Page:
Weinergate's Ultimate Lesson for Our Kids -- Lies Have Consequences
As I wrote last week in this space, liars get caught, and now the Rep. Anthony Weiner (D-N.Y.) sex scandal just took another, and hopefully final, turn as a teachable moment for our kids.
First, after lying for over a week about a lewd photo sent from the congressman’s own Twitter account to a co-ed, he finally came out and told the truth that the photo was indeed of himself and that he sent it.
But then he refused to resign, dodging the logical consequence of his actions.
Finally, after many delays, the congressman has decided not only to own up to his many mistakes but also face the consequences and resign from office.
This story has gone on for an unprecedented nearly three weeks as women have been coming out almost daily with new information and embarrassing photos of Rep. Weiner. Instead of admitting wrongdoing as the scandal continued to unfold, the New York congressman wove a mish-mashed web of lies to protect himself.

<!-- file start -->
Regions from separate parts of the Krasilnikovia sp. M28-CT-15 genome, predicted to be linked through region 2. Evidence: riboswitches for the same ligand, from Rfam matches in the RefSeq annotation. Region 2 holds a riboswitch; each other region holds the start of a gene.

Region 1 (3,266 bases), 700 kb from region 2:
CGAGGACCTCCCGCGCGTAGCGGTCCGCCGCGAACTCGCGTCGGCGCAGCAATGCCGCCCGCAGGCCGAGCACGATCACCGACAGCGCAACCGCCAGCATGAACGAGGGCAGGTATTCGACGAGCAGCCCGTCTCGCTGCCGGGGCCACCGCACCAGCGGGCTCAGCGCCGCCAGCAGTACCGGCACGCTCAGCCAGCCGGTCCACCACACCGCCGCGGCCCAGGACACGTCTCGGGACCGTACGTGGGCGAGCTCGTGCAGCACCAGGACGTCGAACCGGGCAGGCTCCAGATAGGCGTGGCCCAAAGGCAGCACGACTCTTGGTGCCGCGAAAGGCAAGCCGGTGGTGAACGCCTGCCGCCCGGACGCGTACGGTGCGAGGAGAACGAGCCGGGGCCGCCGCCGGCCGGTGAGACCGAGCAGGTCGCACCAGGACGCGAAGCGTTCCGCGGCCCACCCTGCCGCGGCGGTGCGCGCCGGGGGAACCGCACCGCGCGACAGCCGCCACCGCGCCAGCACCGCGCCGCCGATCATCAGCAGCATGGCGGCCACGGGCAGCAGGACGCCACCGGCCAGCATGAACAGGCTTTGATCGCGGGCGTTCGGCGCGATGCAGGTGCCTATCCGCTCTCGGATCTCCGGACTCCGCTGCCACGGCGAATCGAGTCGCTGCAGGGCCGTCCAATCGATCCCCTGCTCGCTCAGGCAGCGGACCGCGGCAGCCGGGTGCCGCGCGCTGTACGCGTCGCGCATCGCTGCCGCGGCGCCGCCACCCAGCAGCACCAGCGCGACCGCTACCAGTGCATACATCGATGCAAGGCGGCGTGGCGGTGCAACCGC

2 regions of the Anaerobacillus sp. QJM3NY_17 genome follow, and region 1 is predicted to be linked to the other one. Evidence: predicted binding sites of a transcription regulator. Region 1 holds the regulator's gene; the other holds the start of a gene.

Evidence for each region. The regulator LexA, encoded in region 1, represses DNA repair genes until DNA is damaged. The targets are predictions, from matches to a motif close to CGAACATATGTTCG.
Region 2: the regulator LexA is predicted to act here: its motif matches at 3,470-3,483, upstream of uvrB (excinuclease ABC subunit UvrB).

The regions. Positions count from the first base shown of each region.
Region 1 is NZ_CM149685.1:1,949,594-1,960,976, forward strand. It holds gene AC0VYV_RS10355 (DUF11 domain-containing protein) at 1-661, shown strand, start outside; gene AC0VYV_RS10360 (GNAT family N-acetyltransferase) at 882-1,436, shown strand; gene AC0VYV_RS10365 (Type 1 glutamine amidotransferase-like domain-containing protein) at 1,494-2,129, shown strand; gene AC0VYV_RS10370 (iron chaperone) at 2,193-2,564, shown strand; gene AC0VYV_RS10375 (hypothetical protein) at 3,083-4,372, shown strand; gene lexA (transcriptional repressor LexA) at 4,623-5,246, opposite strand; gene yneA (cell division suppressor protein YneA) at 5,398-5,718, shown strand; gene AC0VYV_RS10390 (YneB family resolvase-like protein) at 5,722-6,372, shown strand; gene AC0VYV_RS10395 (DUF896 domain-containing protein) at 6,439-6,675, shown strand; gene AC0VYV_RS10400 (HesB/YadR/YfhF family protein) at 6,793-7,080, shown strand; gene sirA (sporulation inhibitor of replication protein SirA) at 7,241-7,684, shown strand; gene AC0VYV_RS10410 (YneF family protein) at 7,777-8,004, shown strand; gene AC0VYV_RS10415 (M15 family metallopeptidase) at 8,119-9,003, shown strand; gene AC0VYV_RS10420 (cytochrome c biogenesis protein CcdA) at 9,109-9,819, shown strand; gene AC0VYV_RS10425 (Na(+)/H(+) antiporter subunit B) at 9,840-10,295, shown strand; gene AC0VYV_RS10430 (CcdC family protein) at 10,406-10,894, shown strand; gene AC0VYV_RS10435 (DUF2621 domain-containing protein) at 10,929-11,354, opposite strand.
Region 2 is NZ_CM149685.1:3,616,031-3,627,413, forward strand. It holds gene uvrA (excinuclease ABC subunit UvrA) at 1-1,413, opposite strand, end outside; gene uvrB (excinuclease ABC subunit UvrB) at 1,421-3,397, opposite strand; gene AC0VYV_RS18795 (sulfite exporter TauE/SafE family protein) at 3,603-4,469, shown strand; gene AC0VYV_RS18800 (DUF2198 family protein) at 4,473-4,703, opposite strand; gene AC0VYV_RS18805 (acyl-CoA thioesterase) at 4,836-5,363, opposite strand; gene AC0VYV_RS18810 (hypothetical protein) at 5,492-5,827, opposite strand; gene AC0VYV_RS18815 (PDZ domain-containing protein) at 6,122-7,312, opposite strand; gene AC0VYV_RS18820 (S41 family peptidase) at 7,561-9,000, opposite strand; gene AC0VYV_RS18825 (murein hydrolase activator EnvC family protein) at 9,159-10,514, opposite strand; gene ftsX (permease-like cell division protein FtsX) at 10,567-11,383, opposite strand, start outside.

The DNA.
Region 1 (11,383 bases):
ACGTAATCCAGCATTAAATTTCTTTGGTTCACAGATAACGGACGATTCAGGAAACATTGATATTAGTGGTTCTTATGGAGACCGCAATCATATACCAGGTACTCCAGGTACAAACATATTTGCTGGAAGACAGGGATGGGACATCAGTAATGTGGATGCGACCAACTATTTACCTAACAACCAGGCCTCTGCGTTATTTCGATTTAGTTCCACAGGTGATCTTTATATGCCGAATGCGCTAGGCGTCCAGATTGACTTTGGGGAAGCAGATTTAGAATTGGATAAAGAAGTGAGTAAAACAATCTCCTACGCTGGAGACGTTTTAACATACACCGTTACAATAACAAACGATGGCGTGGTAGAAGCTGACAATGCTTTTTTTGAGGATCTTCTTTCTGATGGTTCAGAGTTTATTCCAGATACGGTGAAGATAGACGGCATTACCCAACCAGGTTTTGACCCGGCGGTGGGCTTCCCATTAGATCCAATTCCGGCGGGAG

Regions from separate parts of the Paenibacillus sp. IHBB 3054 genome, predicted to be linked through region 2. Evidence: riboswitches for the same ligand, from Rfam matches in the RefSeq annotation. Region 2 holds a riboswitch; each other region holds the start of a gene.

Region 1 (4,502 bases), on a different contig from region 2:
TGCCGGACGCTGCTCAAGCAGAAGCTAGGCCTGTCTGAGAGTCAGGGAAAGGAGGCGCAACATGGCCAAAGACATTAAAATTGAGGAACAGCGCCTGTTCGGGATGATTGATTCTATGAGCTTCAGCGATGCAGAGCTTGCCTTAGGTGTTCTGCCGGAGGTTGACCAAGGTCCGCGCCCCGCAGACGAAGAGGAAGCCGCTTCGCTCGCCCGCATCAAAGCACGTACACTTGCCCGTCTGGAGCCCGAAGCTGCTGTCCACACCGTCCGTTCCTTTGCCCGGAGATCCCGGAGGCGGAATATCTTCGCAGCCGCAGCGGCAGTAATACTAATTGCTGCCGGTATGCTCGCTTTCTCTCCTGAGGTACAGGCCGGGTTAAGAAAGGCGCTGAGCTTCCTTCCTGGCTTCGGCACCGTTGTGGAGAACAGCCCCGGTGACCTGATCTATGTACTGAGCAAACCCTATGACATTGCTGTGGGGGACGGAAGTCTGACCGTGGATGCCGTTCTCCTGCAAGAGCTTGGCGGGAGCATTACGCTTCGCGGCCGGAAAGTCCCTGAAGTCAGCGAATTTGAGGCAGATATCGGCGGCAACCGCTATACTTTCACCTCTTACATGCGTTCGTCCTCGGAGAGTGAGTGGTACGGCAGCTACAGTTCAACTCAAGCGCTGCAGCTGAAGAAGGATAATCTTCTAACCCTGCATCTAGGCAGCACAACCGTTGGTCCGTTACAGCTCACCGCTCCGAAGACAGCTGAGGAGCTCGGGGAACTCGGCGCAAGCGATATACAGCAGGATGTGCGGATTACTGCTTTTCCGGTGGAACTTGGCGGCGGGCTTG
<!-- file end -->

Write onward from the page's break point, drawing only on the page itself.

As a parent, it is important to teach our children that liars not only get caught, but people of character own up to their mistakes and accept the consequences.
The other important lesson in the Weinergate saga is that social media isn’t all fun and games, and what you do on the Internet will follow you.
I love social media and all the good opportunities it offers.
But here's what it means for our kids. -- According to a 2010 Kaiser Family Foundation study, kids spend 53 hours per week using some form of media. That number includes chatting with their friends online and scanning Facebook photos and status updates. The line between public and private has all but faded, and just because their friends (or leaders of our nation) post inappropriate photos, it certainly does not give them the leeway to do the same.
Now that this debacle is over and Rep. Weiner has tearfully faced the penalties of disgracing himself and his office, I hope we can use this moment to teach our kids about the right way to accept the consequences of their choices.
Penny Nance is CEO of Concerned Women for America.